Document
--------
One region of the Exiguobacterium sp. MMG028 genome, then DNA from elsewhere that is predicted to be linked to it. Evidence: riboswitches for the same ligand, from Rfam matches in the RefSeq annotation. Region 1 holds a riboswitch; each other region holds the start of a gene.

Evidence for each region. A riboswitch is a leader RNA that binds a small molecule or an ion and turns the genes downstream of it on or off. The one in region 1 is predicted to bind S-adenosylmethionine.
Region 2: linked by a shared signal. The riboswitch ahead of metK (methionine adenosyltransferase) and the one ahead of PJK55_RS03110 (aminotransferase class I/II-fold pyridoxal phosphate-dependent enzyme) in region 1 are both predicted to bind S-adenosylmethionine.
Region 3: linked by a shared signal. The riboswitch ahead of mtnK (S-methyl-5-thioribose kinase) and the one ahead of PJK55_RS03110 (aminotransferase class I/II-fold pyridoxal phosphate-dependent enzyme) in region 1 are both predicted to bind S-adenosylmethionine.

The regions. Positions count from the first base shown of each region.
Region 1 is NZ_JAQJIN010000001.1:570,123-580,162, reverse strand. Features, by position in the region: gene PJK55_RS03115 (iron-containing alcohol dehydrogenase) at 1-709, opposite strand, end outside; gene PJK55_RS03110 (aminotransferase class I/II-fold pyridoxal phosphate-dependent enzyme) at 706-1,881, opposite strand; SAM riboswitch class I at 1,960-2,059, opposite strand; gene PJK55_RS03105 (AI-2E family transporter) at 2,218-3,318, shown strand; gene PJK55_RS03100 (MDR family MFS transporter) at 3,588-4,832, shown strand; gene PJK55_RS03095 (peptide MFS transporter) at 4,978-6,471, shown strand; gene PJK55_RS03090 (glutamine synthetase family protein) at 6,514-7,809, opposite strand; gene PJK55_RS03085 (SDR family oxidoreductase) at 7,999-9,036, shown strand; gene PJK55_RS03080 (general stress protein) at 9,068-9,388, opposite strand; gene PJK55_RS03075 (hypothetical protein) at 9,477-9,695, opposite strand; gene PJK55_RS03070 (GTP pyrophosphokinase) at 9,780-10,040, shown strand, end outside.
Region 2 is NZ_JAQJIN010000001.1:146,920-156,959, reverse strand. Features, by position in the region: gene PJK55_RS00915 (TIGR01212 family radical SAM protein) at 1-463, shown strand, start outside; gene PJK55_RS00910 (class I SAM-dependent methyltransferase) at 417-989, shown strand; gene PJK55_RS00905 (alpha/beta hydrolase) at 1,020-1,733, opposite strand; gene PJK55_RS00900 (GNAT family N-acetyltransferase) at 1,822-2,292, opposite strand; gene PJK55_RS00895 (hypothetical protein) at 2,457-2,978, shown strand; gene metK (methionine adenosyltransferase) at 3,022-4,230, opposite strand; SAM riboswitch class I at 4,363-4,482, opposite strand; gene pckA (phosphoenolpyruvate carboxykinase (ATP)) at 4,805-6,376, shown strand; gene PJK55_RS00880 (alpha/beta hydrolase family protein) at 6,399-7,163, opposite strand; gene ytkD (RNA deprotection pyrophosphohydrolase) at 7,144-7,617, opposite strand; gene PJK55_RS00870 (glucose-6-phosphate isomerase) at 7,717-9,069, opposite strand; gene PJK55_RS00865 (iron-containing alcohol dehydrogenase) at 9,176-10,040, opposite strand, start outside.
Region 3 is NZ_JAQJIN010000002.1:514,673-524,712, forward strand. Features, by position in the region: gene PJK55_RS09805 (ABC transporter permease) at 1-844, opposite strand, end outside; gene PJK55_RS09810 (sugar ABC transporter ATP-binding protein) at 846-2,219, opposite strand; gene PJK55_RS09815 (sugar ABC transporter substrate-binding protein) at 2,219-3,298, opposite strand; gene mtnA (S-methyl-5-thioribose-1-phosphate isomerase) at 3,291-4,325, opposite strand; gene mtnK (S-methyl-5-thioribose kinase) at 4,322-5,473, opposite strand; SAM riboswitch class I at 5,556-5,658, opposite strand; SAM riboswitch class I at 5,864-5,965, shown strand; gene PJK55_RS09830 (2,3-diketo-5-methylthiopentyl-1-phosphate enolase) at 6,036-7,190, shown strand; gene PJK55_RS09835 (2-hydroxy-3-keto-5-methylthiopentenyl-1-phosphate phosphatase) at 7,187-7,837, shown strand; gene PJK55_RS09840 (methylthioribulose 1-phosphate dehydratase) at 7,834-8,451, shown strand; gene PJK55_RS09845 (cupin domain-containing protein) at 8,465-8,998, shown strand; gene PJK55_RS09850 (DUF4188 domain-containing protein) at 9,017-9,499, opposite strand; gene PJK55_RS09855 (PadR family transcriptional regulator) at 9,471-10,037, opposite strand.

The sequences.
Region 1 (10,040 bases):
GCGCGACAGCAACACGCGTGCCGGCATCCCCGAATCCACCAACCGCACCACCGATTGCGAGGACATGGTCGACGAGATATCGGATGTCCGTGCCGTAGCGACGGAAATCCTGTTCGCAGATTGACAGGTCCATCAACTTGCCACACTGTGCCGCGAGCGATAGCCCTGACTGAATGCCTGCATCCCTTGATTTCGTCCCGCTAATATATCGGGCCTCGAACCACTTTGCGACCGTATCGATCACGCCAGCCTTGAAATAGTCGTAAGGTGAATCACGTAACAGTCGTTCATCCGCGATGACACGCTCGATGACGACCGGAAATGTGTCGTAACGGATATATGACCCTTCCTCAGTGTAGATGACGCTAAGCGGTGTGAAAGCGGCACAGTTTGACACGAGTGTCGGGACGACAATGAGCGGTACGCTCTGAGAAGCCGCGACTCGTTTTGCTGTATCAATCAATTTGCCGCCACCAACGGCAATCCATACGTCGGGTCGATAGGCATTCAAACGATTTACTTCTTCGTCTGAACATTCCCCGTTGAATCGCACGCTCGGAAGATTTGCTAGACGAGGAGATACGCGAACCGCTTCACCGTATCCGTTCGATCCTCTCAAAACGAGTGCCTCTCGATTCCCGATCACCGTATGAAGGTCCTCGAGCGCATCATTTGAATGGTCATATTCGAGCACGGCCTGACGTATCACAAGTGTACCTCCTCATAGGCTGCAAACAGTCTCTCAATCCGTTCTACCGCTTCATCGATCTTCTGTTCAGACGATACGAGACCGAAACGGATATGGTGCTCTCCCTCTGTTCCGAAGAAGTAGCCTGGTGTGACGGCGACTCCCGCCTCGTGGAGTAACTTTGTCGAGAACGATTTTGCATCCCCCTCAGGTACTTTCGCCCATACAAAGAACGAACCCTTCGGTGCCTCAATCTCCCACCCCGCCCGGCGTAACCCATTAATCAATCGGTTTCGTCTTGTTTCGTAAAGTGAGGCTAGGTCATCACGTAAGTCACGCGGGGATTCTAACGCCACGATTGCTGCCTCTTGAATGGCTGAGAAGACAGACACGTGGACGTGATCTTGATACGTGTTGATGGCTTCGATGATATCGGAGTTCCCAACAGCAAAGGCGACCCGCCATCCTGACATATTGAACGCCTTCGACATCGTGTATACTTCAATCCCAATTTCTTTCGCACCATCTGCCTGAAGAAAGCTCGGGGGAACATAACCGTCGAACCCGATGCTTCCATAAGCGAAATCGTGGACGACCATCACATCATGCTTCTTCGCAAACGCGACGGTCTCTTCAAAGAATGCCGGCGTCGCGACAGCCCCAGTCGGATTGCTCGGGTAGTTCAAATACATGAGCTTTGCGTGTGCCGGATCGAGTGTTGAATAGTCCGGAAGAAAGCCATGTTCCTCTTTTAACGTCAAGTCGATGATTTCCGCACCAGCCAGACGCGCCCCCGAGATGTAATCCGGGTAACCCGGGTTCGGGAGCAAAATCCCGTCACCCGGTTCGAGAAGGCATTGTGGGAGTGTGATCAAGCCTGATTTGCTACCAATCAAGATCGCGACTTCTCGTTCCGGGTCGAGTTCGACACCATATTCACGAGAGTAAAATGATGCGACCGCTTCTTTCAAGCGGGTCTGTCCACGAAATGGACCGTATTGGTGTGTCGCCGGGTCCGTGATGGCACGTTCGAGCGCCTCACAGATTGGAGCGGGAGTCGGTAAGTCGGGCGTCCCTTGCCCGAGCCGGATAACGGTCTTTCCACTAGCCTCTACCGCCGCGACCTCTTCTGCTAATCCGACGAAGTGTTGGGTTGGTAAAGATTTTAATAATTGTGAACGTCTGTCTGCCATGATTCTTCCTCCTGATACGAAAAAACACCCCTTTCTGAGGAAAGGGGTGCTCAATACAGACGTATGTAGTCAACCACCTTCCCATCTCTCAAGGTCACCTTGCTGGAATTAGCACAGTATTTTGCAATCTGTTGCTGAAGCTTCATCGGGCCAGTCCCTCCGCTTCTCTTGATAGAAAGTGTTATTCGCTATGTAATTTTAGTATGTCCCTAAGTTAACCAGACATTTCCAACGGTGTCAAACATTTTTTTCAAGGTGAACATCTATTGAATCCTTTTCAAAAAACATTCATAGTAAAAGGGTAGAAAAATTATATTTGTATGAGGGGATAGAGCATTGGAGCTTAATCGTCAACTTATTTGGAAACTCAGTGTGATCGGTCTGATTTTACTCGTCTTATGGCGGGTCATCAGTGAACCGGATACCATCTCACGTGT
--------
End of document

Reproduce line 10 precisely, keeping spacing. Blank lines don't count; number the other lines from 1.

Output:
Region 1 (10,040 bases):